This Friday is an historic one for Nintendo.
The launch of New Super Mario Bros 2 marks not only the end of the barren summer (along with Square Enix's Sleeping Dogs) but also the launch of the ‘New Nintendo'.
That's because the game will be the first to be launched digitally via Nintendo's eShop at the same time that it arrives at retail.
Of course, fellow platform holders Microsoft and Sony have been treading the digital waters for some time. But Nintendo has had a tough time of getting to grips with the internet.
The much-maligned Friend Codes are a well-established bugbear. Nintendo's famously friendly consoles have never been allowed free reign on the internet, complete with its terabytes of swears and porns. They have always existed behind a robust (and often distinctly user unfriendly) and cuddly protective (probably goomba shaped) cushion.
The Wii U looks to be continuing this tradition, too, by on the one hand integrating social media of sorts into its UI and on the other requiring that all user comments are first vetted by a team of Nintendo police before being allowed free transit to their intended recipients.
But there are signs that Nintendo is ready to turn off its Safe Search filter, and the digital release of NSMB2 is the strongest one yet.
Until you realise it costs 39.99 to download.
Now, on the one hand you could argue that a game of NSMB2's quality is deserving of a premium price tag. That could well be the case.
But this RRP has to be considered in the wider context of the modern handheld gaming industry. And, like it or lump it, this means considering it in the context of the iPhone.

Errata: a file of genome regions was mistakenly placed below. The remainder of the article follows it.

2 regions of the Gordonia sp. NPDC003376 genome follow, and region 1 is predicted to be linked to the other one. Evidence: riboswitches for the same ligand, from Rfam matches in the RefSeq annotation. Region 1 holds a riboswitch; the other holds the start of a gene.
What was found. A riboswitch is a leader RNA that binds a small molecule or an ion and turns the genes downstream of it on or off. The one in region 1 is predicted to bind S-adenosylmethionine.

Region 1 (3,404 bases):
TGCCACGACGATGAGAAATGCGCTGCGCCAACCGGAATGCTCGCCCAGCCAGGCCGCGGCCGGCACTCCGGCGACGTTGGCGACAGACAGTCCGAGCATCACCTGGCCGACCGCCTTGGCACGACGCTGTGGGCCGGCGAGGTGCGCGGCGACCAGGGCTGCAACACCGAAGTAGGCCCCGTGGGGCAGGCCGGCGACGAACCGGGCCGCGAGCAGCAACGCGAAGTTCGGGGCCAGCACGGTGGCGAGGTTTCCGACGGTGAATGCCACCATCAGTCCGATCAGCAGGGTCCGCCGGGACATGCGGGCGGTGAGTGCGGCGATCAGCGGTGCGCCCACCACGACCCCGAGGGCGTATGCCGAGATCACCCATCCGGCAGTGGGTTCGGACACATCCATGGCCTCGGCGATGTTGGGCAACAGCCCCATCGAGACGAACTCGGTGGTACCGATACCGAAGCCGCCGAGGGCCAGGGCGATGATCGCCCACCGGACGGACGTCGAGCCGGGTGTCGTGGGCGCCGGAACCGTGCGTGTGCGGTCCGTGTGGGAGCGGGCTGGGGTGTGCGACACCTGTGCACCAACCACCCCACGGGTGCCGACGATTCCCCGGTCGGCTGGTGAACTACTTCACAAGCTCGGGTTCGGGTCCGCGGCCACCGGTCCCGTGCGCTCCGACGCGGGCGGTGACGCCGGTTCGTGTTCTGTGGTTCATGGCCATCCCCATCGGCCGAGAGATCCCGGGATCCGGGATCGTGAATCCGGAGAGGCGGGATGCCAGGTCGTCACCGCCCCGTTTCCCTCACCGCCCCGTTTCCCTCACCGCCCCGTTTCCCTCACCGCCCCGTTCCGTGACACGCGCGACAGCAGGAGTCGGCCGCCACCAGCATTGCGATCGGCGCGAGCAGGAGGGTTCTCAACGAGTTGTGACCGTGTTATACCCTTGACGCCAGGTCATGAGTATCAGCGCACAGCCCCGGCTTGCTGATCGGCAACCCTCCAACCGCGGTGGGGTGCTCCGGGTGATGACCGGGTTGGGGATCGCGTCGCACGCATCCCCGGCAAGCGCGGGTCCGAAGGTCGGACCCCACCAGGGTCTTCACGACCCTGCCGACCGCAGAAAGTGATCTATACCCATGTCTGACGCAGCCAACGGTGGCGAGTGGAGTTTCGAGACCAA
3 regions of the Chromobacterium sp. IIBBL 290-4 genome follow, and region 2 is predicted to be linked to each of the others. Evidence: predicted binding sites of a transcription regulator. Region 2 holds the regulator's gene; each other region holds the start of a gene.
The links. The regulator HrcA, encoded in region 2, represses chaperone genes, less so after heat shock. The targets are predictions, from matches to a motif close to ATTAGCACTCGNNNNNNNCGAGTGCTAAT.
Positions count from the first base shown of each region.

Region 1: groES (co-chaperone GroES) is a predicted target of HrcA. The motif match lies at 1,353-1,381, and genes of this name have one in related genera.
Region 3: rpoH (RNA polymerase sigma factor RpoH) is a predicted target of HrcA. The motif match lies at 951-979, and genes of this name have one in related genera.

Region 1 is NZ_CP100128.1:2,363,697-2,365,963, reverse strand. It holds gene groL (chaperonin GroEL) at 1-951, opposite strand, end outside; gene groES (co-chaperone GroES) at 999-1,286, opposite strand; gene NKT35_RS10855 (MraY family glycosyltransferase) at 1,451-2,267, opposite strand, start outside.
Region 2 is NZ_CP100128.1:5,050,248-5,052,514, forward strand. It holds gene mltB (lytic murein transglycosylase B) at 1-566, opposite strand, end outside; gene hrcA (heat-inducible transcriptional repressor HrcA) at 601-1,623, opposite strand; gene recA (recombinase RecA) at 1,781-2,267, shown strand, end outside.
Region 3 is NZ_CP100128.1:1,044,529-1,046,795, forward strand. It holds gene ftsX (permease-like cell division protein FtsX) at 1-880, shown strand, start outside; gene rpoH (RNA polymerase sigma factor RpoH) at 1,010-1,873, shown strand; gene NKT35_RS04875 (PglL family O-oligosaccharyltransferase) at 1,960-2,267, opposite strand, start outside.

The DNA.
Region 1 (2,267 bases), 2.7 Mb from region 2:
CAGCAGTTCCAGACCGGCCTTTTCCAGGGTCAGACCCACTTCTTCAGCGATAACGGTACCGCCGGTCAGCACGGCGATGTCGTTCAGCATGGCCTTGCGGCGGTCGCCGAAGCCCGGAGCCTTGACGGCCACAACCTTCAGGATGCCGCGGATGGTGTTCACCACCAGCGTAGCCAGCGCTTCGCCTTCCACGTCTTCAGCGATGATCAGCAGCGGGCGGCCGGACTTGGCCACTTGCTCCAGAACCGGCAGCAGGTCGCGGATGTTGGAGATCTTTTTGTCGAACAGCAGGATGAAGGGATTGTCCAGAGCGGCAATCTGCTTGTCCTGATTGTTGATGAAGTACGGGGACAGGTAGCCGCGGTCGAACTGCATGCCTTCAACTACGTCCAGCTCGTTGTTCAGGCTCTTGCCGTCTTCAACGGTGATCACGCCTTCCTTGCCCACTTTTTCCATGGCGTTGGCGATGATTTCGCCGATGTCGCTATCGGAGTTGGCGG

Dig through the steaming piles of shovelware on the App Store and you'll unearth genuine quality. What you won't unearth, however, are any games costing 39.99.
Let's take a look – Angry Birds (69p), Fieldrunners 2 (1.99), GTAIII (2.99), Minecraft (4.99), Real Racing 2 (1.49), Call of Duty: Zombies (2.99), Flight Control (69p), Words With Friends (1.99), Final Fantasy Tactics (10.99), Plants vs Zombies (1.99), Where's My Water (69p), Cut the rope (69p), Max Payne (7.99), LEGO Harry Potter (2.99), Sonic the Hedgehog 2 (1.99), Flick Kick Football (1.49), Infinity Blade 2 (1.99) and Espgaluda II (3.99).
Then there's the games you can play for free – Dead City, Temple Run, Bejeweled Blitz, Draw Something, Dead Trigger, Jetpack Joyride, more Angry Birds and many, many more.
Yes yes yes – we know that an iPhone or iPad can never hope to replicate the accuracy of control offered by 3DS or Vita. But by the same token, Nintendo and Sony's machine cannot match Apple's price structure or convenience.
And don't underestimate how important these factors are.
Yes, NSMB2 is right up there with the very, very best on iOS in pure quality terms. But don't make the mistake of thinking that there's no real quality on iPhone. There's LOADS of it.
And what must also be considered are the changing demands of portable consumers. Can we attach the same value the triple-A Nintendo games as we did five years ago? A game like Angry Birds, Game Dev Story or Flick Kick Football can provide dozens of hours of entertainment.
Do they offer a console-like experience? No. Do they have to? No. Devs are getting wiser and are better than ever at designing around the strengths of the touch screen. Smartphone gaming has definitely grown up.
The result? iOS gaming is changing/has changed consumer expectations. A game like Angry Birds or Temple Run that can happily fill a spare 30 seconds or a spare four hours are the here and now. And it costs pittance. This is what NSMB2 is up against.
There will always be a core of consumers who aren't satisfied with smartphone gaming and will pay a premium for a dedicated console. And good on them. But what we must realise is that their numbers are rapidly declining, and smartphone converts are rising up to take their place.
NSMB2 will be a big hit and Nintendo should be congratulated on yet another sterling title. But if it thinks that its new digital strategy will have any meaningful impact at all if it's to charge 39.99 per title then, sadly, it's in for a very rude awakening.